Italian restaurants: you know the drill, don’t you? So overly familiar is the Italian menu team-sheet, and so mediocre are most examples, that it no longer feels exciting. What more is there to get from pasta, panini and pizza?
Obikà delivers on the delicious promise of Italian food, somehow without using either onion or garlic in their dishes, resisting easy categorisation and modelling itself on Japanese sushi bars.
Described as a mozzarella bar – try mentioning that without accidentally subscribing to The Sunday Times – Obikà is a very good restaurant: a lively atmosphere, a diverse and engaging menu, and a team of waiting staff who truly know the food they serve.
Despite the manicured sleekness (it looks a bit like some kind of hair salon for ironic multi-millionaires of the distant future, all polished and black) Obikà is less about the fraudulent flourish of cheffy showmanship than it is about the individual ingredients.
The mozzarella di buffala campana is impossibly moist and creamy, which Obiká imports to London the same day it is produced, and so tender that you can slice it as if it were a Sunday roast joint. It’s the undoubted star of the show; the recurrent grace note in each dish. Such a pleasingly soft texture deserves to be enjoyed on its own, but Obikà tests this resolve by serving its mozzarella starter platters with an array of cured meats, plum tomatoes and olives. All of it is fresh and delicious.
There’s also a shot-glass filled with Stracciatella di Burrata, taken from the very centre of the mozzarella; viscous and pure white. It tastes so smooth that it somehow feels wrong to eat this strange, stringy cream; an implausibly steep upgrade on milk and cheese. The mozzarella bar itself is downstairs, where various examples of the exemplary cheese are displayed in sight. You can sit at the bar, pretend that you’re in a pub and drink Stracciatella di Burrata as if it were London Pride. I’m genuinely considering this as a post-work drinks do.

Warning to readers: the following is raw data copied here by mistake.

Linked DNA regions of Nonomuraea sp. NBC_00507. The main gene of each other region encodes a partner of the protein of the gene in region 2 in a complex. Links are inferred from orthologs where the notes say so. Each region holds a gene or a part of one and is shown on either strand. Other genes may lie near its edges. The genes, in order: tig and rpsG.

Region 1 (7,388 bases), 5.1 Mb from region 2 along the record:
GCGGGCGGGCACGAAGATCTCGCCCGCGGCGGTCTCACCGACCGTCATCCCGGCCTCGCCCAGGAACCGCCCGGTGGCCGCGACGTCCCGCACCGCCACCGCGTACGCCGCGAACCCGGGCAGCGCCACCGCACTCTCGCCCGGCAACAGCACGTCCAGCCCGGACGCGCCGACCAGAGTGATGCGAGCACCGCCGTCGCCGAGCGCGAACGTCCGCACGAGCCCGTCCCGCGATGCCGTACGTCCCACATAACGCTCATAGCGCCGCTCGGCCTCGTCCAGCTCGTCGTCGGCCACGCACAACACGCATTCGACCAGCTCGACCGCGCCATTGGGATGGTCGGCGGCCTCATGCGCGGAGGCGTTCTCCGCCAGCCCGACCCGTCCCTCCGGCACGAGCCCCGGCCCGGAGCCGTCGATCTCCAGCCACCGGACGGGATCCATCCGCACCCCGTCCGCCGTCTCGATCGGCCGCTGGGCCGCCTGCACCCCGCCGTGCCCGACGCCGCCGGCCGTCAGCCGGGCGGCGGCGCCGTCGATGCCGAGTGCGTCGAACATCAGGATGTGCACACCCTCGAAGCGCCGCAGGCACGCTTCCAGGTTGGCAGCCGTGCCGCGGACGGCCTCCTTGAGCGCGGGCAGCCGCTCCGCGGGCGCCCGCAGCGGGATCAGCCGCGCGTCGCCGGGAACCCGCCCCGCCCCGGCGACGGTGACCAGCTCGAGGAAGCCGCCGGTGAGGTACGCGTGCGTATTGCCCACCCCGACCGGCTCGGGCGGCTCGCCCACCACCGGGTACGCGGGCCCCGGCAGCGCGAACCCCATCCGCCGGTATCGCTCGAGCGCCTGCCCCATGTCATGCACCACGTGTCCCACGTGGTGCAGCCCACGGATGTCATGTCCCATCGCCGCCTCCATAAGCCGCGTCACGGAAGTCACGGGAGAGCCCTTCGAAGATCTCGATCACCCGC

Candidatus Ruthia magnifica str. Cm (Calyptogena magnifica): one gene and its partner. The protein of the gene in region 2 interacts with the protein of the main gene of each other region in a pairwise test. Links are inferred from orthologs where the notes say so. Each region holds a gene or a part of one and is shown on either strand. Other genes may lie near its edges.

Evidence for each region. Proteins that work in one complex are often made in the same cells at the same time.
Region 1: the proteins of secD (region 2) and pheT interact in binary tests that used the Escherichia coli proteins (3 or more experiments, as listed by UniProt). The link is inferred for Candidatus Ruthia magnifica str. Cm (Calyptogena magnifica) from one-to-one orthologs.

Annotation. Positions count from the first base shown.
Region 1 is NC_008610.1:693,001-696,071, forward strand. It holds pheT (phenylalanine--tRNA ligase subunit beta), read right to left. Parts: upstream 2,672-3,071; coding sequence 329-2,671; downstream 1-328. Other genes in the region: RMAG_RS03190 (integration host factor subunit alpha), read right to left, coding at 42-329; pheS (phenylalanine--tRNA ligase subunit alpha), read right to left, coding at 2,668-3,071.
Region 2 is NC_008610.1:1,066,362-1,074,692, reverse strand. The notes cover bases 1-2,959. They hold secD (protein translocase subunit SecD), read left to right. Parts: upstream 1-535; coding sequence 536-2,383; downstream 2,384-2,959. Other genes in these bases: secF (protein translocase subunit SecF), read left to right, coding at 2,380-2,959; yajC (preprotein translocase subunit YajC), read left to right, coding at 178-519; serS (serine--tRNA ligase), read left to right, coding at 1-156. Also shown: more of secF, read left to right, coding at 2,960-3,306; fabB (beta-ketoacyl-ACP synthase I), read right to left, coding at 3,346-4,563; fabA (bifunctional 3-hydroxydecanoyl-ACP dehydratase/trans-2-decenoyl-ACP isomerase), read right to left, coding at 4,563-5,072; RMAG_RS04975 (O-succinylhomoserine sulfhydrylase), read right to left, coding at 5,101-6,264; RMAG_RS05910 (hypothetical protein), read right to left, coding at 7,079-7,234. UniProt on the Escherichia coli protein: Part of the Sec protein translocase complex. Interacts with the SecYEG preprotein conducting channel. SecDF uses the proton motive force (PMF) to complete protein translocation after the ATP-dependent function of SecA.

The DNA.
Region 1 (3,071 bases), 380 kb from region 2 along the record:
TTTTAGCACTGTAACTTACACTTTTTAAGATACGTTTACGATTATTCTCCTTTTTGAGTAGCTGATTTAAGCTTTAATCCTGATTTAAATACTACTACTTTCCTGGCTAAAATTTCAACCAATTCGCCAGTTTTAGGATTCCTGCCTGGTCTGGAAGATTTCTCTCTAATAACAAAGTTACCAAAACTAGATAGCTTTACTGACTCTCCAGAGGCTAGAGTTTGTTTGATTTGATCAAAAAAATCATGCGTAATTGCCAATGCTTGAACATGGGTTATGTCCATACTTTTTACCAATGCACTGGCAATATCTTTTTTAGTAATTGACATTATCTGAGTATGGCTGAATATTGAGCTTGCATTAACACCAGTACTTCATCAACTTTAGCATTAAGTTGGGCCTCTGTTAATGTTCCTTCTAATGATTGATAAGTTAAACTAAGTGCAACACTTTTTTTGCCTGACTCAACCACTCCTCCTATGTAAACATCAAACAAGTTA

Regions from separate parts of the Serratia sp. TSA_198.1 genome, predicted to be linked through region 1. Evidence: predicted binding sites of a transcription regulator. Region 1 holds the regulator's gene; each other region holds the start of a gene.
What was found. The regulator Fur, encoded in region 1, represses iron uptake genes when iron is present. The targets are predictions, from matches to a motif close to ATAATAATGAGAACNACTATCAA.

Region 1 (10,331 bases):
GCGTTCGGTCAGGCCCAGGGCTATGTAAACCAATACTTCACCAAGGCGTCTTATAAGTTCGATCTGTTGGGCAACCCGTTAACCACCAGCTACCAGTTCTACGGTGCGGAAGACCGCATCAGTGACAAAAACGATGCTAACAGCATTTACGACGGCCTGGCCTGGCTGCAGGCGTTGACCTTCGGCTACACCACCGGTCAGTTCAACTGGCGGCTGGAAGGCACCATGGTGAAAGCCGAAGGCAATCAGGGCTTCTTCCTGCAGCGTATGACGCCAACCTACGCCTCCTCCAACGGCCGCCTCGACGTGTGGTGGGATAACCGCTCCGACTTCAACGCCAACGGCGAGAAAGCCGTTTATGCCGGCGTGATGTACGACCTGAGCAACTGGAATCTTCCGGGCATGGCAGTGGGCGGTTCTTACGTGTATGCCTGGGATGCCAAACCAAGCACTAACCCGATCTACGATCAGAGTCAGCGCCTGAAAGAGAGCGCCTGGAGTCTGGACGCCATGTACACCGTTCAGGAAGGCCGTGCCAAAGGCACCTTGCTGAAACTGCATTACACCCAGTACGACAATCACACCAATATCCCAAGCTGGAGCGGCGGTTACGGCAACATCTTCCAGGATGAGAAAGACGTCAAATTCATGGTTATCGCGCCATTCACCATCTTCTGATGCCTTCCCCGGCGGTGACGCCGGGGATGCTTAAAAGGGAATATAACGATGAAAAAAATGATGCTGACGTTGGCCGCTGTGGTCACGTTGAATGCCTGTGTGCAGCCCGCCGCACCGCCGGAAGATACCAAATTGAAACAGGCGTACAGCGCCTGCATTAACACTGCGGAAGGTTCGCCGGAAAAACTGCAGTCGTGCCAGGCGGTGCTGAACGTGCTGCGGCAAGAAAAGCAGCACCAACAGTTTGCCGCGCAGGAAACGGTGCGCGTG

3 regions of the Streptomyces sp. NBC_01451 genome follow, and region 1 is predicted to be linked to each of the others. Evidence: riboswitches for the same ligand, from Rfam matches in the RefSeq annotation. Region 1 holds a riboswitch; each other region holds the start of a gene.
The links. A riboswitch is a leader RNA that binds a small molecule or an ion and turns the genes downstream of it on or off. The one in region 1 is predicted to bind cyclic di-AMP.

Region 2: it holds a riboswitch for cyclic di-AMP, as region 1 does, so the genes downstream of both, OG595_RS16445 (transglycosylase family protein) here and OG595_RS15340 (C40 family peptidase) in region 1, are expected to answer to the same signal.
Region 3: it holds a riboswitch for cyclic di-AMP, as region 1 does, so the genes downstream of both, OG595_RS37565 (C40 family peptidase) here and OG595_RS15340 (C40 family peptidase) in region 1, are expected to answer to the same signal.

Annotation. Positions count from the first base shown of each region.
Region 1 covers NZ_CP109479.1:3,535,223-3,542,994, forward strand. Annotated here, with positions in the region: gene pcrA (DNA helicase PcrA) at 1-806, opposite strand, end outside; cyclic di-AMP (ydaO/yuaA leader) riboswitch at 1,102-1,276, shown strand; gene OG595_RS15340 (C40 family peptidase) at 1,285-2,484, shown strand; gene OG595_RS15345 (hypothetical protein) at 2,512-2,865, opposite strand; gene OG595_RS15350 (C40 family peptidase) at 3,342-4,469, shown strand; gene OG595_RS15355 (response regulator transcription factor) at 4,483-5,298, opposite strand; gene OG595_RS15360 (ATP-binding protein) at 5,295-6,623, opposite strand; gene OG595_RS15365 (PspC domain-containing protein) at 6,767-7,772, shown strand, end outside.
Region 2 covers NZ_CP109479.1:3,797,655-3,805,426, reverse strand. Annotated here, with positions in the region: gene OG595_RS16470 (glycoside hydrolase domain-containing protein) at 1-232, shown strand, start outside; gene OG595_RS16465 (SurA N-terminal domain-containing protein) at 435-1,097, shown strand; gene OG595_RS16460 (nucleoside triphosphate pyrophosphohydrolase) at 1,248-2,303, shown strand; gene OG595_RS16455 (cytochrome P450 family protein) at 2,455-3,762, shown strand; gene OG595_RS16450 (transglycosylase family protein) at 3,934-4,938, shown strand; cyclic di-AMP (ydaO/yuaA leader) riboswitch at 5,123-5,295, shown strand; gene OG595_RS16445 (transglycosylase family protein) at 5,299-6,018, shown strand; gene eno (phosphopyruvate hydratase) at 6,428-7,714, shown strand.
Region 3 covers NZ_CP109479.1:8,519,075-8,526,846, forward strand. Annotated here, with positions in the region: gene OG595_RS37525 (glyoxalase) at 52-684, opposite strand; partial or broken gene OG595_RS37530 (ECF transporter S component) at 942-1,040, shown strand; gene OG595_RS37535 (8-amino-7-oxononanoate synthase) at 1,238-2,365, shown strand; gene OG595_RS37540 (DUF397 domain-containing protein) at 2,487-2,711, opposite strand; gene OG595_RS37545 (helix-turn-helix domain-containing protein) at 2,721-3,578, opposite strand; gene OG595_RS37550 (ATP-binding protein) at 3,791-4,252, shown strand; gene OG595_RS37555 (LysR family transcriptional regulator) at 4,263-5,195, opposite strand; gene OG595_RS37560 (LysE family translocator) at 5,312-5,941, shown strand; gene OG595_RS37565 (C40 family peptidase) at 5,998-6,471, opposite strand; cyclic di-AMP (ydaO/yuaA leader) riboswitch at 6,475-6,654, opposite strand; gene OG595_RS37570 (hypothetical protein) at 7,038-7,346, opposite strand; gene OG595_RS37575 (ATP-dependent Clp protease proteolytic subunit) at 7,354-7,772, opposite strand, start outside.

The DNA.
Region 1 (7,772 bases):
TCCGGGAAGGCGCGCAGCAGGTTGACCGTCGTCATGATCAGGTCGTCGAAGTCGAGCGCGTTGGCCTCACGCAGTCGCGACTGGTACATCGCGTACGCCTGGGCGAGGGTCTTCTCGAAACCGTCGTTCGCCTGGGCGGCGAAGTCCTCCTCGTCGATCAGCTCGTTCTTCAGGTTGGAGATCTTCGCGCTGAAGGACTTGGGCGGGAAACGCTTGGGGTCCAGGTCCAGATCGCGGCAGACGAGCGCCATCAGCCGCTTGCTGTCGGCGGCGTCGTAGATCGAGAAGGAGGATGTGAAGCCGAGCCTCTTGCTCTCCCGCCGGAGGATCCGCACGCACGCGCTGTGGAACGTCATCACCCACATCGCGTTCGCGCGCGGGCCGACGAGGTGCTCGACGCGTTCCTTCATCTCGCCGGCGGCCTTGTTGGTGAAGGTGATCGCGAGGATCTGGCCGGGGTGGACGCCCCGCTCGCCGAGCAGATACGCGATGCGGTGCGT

Main courses are composed with as much attention to detail as the antipasti. A viscous, sophisticated porcini and truffle risotto is al dente and satisfying. Lasagne – made with mozzarella di buffala campana, of course – is a robust fortress packed with lean beef mince. The pizza was a masterfully tasty tutorial in how to get it right, mainly because the base was so remarkably light and soft. It doesn’t sit in your stomach, curled into an indigestible lump. Nor do you have to spend painstakingly protracted moments chewing it over and over, feeling betrayed as you stare at the remaining slices. It’s made from Petra flour, which is left to rise and collapse over 48 hours, developing a subtle and tender texture. Lashings of Obikà’s mozzarella, artichoke hearts and prosciutto decorate the delicate canvas of the dough and do it considerable justice.
Dessert is a symphony of traditional Italian favourites and graceful adaptations of modern marvels. It’s all so skilful, so innately and naturally pleasant, that it seems to disdain the idea that this sort of food could be anything else. Obikà outclasses the vast majority of Italian restaurants that I have visited in London, and is more competitively priced. It is Italian food, but not as you know it.
Obikà Mozzarella Bar
11-13 Charlotte Street
Tel: 020 7637 7153